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I'm having trouble getting my program to read this XML file properly, it will need to write to it also but not yet. Just note that this is only a little bit of the code

XmlDocument InstalledList = new XmlDocument();
InstalledList.Load(AppsInstalledFileNamePath);

//Sets the PackageNode to the correct part of the XmlDocument
XmlNodeList PackagesNode = InstalledList.GetElementsByTagName("installed");

foreach (XmlNode InstalledListNodes in PackagesNode)
{
    //If the title is the same as what the user typed, continue on
    if (InstalledListNodes.Attributes["title"].InnerText.Equals(packagename) == true)
    {
        BatchProcessFileName = InstalledListNodes.Attributes["uninstallername"].InnerText;
        Console.WriteLine("Filename OK");

I also took the try statement out so I wouldn't have to add the catch

Below is the XML File that it is trying to read (and later write)

<?xml version="1.0" encoding="utf-8" ?>
<packages>
  <installed>
  <sampleapp title="sampleapp" id="00001" uninstallername="sampleapp.bat" installdate="11/15/09"></sampleapp>
  <sampleapp2 title="sampleapp2" id="00002" uninstallername="sampleapp2.bat" installdate="11/16/09"></sampleapp2>
  </installed>
  <uninstalled>

 </uninstalled>
</packages>

The code runs, but it has a NullReference Exception at

InstalledListNodes.Attributes["title"].InnerText.Equals(packagename) == true
share|improve this question
1  
Minor: consider renaming singular-object holding variable to their singular English names, and the reverse as well: foreach (XmlNode InstalledListNode in PackagesNodes) – Abel Nov 17 '09 at 1:09
    
I edited your q. a bit and removed the part that wasn't related to the XML processing, hope you don't mind. – Abel Nov 17 '09 at 1:42
up vote 1 down vote accepted

FYI and contrary to popular believe: InnerText is never null for attributes or elements. That means, that you don't have to check for InnerText being null at all. Empty elements and attributes have an empty string for InnerText:

XmlDocument docx = new XmlDocument();
docx.LoadXml("<root test='' />");
Debug.WriteLine("Empty: " + docx.FirstChild.InnerText);
Debug.WriteLine("Empty: " + docx.FirstChild.Attributes["test"].InnerText);

However, the attribute itself can return null if it doesn't exist. And it is useless, as was already pointed out by jrista, to use InnerText unless you really have to. Stick to Value instead.


Solving your issue

Many have already commented on that. You have:

XmlNodeList PackagesNode = InstalledList.GetElementsByTagName("installed");
foreach (XmlNode InstalledListNodes in PackagesNode)
{
    if (InstalledListNodes.Attributes["title"].InnerText.Equals(packagename) == true)
    ....

with the XML you showed, this will never work, as <installed> does not have attributes. Try:

XmlNodeList PackagesNode = InstalledList.GetElementsByTagName("installed");
foreach (XmlNode InstalledListNodes in PackagesNode)
{
    XmlNode someNode = InstalledListNodes.FirstChild;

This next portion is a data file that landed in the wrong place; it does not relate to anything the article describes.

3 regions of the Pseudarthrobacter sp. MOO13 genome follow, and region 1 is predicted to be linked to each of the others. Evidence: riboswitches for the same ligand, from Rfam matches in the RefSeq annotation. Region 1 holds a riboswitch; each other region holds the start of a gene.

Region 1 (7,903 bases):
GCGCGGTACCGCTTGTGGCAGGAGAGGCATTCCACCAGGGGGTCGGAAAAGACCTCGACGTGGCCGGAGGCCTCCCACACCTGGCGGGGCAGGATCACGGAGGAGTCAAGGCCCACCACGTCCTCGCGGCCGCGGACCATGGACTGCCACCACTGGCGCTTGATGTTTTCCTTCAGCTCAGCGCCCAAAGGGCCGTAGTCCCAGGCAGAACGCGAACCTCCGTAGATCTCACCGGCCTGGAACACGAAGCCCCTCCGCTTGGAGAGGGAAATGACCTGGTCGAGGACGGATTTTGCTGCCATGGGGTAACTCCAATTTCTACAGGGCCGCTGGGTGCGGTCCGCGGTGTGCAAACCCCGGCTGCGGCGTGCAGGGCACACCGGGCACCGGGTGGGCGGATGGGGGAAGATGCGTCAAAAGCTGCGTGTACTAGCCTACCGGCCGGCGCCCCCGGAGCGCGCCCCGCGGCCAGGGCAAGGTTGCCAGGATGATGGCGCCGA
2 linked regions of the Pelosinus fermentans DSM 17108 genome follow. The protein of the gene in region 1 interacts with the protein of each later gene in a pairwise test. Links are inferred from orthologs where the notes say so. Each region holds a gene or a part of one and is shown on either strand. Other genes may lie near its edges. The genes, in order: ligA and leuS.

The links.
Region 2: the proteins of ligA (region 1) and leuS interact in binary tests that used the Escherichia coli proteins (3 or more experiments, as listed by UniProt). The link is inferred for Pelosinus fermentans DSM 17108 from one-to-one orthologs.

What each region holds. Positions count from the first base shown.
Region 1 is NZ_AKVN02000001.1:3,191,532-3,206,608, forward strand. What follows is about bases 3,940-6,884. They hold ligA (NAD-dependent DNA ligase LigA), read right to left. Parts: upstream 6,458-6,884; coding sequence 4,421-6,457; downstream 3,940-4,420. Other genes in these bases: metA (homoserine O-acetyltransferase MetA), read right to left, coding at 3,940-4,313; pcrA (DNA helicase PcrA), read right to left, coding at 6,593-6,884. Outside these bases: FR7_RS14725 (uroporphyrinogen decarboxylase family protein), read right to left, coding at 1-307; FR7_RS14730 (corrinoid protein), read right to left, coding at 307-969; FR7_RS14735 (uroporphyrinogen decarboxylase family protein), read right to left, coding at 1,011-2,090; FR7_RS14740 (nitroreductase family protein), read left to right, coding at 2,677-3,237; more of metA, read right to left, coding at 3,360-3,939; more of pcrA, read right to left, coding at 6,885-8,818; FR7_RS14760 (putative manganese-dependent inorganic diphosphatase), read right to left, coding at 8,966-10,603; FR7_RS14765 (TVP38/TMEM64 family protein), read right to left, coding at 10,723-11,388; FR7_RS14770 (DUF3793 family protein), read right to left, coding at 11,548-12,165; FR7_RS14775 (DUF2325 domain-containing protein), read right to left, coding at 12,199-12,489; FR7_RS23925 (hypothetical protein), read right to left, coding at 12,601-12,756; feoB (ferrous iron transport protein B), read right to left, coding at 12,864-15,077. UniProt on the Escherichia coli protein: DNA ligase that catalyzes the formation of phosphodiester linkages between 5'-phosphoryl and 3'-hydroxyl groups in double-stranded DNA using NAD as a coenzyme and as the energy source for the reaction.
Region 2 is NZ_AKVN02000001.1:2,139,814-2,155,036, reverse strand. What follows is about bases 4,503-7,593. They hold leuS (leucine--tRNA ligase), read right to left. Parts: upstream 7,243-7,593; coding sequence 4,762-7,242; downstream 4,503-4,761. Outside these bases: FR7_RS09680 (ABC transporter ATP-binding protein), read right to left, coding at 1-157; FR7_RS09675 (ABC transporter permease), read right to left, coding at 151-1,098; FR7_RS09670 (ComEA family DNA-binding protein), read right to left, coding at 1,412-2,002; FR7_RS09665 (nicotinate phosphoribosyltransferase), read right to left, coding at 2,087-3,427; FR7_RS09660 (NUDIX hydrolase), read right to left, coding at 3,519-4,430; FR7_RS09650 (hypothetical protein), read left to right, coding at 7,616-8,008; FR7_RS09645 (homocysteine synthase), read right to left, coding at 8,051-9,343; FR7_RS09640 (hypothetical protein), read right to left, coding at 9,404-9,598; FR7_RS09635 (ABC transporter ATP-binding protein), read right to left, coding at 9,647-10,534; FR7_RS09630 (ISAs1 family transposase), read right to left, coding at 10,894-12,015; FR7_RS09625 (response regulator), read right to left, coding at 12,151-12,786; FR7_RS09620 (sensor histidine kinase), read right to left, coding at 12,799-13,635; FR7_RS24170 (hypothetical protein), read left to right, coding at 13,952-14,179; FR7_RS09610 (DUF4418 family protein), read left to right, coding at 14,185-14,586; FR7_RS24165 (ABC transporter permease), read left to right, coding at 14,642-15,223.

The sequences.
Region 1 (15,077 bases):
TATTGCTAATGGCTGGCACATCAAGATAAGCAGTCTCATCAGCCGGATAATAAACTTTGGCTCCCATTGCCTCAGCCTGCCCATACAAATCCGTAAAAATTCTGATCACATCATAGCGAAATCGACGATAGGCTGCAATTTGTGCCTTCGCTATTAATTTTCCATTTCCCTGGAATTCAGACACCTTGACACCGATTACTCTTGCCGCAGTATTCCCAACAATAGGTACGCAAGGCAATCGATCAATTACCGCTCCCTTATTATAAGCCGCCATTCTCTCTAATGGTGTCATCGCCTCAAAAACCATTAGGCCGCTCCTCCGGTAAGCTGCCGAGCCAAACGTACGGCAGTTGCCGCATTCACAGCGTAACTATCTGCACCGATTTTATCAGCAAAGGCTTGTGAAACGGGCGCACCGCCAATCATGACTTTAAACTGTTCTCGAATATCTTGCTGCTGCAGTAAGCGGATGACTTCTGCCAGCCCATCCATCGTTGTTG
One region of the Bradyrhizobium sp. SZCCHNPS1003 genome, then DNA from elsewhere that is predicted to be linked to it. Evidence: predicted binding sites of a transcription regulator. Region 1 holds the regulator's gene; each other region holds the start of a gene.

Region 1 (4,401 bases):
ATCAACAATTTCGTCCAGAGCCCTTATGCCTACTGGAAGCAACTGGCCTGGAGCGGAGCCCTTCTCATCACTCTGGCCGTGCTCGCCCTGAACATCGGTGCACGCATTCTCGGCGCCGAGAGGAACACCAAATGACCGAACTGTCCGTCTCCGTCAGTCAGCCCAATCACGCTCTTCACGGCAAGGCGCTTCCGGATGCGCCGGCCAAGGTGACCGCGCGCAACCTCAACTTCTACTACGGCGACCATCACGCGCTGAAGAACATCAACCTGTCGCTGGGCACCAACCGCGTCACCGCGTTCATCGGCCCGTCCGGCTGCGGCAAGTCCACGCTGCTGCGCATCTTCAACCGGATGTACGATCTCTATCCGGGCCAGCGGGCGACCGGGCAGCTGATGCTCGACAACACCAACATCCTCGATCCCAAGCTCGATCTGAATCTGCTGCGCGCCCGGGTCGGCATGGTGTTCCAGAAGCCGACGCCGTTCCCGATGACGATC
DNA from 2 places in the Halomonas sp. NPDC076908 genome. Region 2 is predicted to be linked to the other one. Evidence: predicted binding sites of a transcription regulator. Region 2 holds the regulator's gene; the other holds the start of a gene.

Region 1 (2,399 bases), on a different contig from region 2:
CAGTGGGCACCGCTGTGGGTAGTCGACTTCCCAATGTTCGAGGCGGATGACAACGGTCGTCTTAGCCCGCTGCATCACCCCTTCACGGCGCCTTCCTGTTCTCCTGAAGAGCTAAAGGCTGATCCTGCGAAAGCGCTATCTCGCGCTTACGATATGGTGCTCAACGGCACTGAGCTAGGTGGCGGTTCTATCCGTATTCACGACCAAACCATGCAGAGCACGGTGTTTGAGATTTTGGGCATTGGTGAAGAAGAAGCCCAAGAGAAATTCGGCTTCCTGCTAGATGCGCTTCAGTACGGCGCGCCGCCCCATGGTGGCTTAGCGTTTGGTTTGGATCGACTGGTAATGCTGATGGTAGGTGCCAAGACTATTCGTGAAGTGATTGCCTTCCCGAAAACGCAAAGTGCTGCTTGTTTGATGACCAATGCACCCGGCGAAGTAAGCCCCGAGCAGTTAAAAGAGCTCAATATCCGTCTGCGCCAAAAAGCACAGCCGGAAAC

if (someNode.Attributes["title"].InnerText.Equals(packagename) == true)
    ....

which will not (yet) give the effect you want, but someNode now points to a node that actually holds the title attribute, showing you how to get rid of this error.

On to an easier solution: SelectNodes

After removing your error, I'd like to show you another way: XPath. This type of tasks is really much easier by using XPath. Here is my take at your problem (not tested):

// assuming <packages> is root:
XmlNodeList applicationNodes = InstalledList.SelectNodes("/packages/installed/*");

foreach (XmlNode applicationNode in applicationNodes)
{
     if (applicationNode.Attributes["title"].Value.Equals(packagename) == true)
     { 
     .... etc

Important note: what others have said about checking the return values of node steps is still very important. If anything of your input data is not there, your code will fail hard. Just always check every step, or use more XPath to make your life easier.

Update: the FYI
Update: added solution
Update: added alternative solution (couldn't resist)

share|improve this answer
    
Thanks a shitload man, that last end with XPath fixed it! – Display Name Nov 17 '09 at 1:24
    
You're welcome! PS: you can also use XPath to select your packagenames in one go, removing the need to loop manually: SelectNodes(String.Format("packages/installed/*[title='{0}']", packagename)). Saves a lot of trouble! – Abel Nov 17 '09 at 1:29
    
Thanks for the downvote, but care to elaborate on why? I'd gladly update my answer to correct any mistakes. – Abel Nov 17 '09 at 1:30
    
I accidently hit the Up again lol sorry, and it wont let me hit up one more time – Display Name Nov 17 '09 at 1:53

Seems a small typo;

Note you wrote Attributes["unintallername"] and it should be Attributes["uninstallername"]

share|improve this answer

Well, I can see three different failure points in the following line:

InstalledListNodes.Attributes["title"].InnerText.Equals(packagename) == true
   ^--Null?                 ^-- Null?    ^--Null?

I would break that long chain up into more discrete elements, and check for null on each one to narrow it down:

   if (InstalledListNodes != null)
   {
       var attribute = InstalledListNodes.Attributes["title"]; 
       if (attribute != null)
       {
           if (attribute.InnerText.Equals(packagename) == true)
           {
              // ...
           }
       }
   }

That said, I would use the .Value property rather than the .InnerText property when retrieving attribute values. InnerText should be used when retrieving text content from within element open and close tags.

share|improve this answer
    
+1 Totally agree with the null-tests, but... neither Value nor InnerText will ever be null for an attribute. – Abel Nov 17 '09 at 1:46
    
@Abel: You are correct. I've updated the example to reflect. – jrista Nov 17 '09 at 2:45

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